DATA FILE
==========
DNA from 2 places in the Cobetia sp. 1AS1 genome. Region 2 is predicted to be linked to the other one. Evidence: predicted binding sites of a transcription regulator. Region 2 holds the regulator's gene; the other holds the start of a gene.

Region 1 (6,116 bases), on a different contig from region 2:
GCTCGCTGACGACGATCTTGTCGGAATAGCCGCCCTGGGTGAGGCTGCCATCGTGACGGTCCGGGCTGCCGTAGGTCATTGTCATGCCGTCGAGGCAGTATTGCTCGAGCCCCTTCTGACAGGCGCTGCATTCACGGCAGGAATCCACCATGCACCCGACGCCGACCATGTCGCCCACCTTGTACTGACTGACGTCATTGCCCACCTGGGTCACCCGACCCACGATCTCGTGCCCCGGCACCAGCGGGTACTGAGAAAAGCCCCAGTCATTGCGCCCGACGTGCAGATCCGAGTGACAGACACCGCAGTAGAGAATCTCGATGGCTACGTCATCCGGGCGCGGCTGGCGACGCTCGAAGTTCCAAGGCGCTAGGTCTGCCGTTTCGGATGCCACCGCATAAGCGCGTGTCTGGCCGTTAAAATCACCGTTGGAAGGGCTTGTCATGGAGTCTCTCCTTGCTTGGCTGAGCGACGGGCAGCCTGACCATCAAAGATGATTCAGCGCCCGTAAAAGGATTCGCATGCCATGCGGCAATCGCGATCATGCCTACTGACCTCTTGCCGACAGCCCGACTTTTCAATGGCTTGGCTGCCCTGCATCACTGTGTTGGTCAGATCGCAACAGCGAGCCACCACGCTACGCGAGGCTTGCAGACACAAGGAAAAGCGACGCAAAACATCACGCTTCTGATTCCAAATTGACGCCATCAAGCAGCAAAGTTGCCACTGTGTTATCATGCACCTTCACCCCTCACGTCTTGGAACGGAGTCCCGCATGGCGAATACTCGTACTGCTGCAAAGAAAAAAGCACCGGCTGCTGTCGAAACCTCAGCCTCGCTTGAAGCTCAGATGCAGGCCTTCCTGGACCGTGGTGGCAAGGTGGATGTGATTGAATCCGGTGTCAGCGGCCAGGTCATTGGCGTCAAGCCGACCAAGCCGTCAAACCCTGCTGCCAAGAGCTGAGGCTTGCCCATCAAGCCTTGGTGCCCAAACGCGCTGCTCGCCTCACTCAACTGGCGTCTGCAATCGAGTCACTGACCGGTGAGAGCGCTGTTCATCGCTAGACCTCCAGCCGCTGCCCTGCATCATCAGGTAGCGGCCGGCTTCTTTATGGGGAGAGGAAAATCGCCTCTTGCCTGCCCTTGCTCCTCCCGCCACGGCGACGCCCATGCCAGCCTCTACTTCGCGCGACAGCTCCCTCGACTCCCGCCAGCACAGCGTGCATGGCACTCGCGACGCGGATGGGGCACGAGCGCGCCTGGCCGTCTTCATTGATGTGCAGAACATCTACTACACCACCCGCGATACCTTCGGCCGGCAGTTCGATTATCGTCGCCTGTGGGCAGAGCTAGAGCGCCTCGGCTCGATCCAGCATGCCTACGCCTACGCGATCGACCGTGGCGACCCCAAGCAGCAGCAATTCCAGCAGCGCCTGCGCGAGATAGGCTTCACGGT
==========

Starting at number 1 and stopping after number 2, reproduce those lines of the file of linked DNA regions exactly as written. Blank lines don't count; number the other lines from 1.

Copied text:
DNA from 2 places in the Cobetia sp. 1AS1 genome. Region 2 is predicted to be linked to the other one. Evidence: predicted binding sites of a transcription regulator. Region 2 holds the regulator's gene; the other holds the start of a gene.

Region 1 (6,116 bases), on a different contig from region 2: